With “more to come” on a specific plan to tackle affordability issues, the Liberal leader said his party will focus on areas like childcare, housing, transit and grocery costs.

Crawley: I do want to dig into some of the issues, at least. Affordability is clearly becoming a theme, the cost of living. What are you going to do for the people of Ontario to help make life more affordable? 

Del Duca: Obviously, there will be more to come on this in terms of specifics, but some things I'll highlight that I've already talked about in the past. I think it's really important to not punish families in this province that rely upon licensed child care. And I mean punish because Doug Ford was the very last premier to get an agreement in place with the federal government. That's why the Ontario Liberal plan would give those families that rely upon licensed child care a retroactive reimbursement for child-care costs back to January 1st of this year. They shouldn't have to suffer because Doug Ford didn't make them a priority.

I've talked in the past about reinstating an electric vehicle incentive program to give Ontarians who want to make that switch, who really want to do their part to fight the climate crisis, an $8,000 rebate on the purchase or lease of an electric vehicle. We're going to have more to say about affordability issues, but I think it's so important to tackle housing affordability, whether that's buying or renting.

I think it's really important as the guy who goes grocery shopping for his family every Saturday morning and I see what the sticker shock is like in my local grocery store, that we have to do something to target affordability there. As a former minister of transportation, I think we have to make public transit more affordable. So there will be more to come. But I believe our plan will tackle affordability in those areas that will give people real relief where at the same time we're delivering on progress. 

Crawley: You're going to make groceries more affordable?

Del Duca: Stay tuned for more details. (Note: Del Duca unveiled some details on Friday, after this interview was recorded.)

Del Duca speaks during a news conference in Toronto's Scarborough neighbourhood in April. Del Duca stated that if elected, handguns would be outlawed in Ontario within his first year in office. (Alex Lupul/CBC)

Crawley  You mentioned housing. Basically, all the other parties have brought out fairly detailed housing proposals. We've not seen that from you. Why not? 

Del Duca:  We have developed a platform. It does include a very ambitious and bold plan around housing that's going to be coming in the near future. I'm looking forward to talking about this. This is something that's important to me and my wife. When I think about our daughters, who are 14 and 11 and where they'll be able to afford to rent or buy in this province, this is something that really does hit home for us. And that's why I'm proud of the plan that we have put together. And it's coming soon.

Steven Del Duca: Being a dad is ‘the most important job’

3 months ago
Duration 1:22
The Liberal leader said he takes family responsibilities very seriously and believes in working hard, showing up and setting the next generation up for success.

Crawley:  I want to close with a more personal question. The voters see the politicians during these campaigns. They often want to know a bit more about the person. What kind of person are you?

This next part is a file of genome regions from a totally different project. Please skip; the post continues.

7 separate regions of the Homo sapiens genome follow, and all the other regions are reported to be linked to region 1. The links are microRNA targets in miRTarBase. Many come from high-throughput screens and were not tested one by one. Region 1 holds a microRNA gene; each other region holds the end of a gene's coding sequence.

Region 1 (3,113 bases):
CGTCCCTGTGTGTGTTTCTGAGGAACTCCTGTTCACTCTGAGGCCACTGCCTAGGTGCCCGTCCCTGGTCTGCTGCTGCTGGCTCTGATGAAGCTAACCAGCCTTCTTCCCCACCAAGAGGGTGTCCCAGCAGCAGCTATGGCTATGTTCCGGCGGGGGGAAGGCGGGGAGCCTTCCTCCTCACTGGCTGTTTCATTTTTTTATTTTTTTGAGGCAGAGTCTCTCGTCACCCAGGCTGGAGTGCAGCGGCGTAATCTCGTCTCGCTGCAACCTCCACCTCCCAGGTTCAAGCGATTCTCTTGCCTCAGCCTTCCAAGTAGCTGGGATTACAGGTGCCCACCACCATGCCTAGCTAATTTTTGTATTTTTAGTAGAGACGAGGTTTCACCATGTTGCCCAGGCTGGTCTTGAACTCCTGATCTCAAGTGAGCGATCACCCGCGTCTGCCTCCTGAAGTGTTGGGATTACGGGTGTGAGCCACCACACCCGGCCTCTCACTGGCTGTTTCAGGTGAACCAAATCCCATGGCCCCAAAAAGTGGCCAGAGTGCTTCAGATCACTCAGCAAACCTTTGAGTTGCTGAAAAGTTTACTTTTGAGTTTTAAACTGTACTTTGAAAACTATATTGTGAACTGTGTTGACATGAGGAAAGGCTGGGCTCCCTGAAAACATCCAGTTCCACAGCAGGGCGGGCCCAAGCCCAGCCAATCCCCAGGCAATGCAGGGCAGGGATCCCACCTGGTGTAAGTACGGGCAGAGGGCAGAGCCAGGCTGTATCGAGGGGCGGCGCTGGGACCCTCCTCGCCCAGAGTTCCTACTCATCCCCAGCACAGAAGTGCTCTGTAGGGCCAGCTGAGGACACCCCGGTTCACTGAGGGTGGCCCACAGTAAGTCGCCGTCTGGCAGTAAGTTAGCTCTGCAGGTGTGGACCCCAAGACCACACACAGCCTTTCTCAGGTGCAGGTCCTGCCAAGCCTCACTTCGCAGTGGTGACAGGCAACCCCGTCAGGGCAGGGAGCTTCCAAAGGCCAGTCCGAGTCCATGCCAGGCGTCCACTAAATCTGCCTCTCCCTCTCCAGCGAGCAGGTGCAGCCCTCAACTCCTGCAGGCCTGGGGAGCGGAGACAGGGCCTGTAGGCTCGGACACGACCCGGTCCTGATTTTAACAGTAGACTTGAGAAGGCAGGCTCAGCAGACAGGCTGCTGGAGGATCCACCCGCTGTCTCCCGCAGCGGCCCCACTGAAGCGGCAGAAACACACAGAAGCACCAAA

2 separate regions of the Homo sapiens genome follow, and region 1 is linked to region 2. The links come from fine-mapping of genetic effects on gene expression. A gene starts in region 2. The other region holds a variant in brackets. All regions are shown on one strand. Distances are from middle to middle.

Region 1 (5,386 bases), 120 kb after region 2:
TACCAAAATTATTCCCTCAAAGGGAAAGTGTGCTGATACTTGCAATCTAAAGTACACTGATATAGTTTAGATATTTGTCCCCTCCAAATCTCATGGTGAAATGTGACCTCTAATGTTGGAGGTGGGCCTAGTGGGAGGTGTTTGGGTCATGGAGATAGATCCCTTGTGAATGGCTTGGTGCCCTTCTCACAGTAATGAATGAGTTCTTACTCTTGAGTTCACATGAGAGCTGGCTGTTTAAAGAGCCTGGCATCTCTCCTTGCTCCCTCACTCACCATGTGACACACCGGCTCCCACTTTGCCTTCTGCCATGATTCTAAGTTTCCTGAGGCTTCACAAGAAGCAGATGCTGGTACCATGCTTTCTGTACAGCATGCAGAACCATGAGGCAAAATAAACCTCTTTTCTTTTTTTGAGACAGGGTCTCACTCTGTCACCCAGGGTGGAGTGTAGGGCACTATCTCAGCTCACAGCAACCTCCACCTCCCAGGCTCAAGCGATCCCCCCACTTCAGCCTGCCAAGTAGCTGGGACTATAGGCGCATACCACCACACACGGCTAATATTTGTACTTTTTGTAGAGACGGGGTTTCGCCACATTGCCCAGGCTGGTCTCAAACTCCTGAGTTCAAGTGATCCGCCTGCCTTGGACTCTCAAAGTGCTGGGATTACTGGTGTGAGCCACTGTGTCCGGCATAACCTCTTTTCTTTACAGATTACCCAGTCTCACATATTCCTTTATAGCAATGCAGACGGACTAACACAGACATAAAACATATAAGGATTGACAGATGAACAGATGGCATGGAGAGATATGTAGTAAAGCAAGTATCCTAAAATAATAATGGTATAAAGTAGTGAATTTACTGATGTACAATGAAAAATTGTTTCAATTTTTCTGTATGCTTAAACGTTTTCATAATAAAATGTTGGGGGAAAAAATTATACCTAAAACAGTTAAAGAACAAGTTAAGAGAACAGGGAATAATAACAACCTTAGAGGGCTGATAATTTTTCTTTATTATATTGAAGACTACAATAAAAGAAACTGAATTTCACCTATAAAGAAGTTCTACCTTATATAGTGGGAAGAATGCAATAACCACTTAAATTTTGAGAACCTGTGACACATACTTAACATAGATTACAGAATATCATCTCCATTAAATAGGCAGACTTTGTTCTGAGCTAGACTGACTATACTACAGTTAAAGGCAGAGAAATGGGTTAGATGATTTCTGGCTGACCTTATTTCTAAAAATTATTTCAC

Del Duca:  I'm a dad. It's the most important job that I'll ever have in my life. My daughters are 14 and 11, Grade 9 and Grade 5. I'm a husband. I'm a son. I'm a brother. I'm someone who takes those responsibilities within my family really, really seriously. I am someone who believes in the importance of working hard and showing up. It's what my parents and grandparents taught me and my brothers and my sister. We try to honour what they did for us by making sure that they are safe and healthy, but also making sure that we work hard to set the next generation – in this case, my kids and hopefully one day my grandkids – up for success.

And so I believe that is right at the core of what the magic is of Ontario, each generation having that responsibility or obligation to make life better for the next. That's what motivates me. But you know, look, I'm a dad. I'm a son. I'm a brother. I'm a husband. I'm a dog lover. I'm someone who I think is just like your next door neighbour in many respects, who feels a passionate requirement or obligation to take the talent I have and the blessings I've been given in my life and give back. And that's what I'm trying to do. 

Crawley: Tell me a bit more about your parents, your upbringing, and how significant your parents' experience is to who you are. 

Del Duca: It's everything. I mean, like, it's right at the core of who I am and who my brothers are and my sister is. You know, the fact that there's that obligation to show up and do your part, the fact that my parents had so much help from my grandparents when they were younger and they were out there working and they were raising us. And now my parents have done that for me and for my wife and our kids.

You see that linkage, I'll put it this way, you see that chain or that connection or that thread through what life has been like in my family. And it's something I am so determined to do for my daughters. But it's also something through my daughters' eyes, through their future, I'm trying to do as the potential next premier of Ontario. And I do feel that obligation, I do feel that requirement to give back and take all of my good fortune and my blessings and actually take the talent that I've been given that's been nurtured by my parents and actually do what I can to make life better for Ontarians. 

  • This interview transcript has been lightly edited for clarity.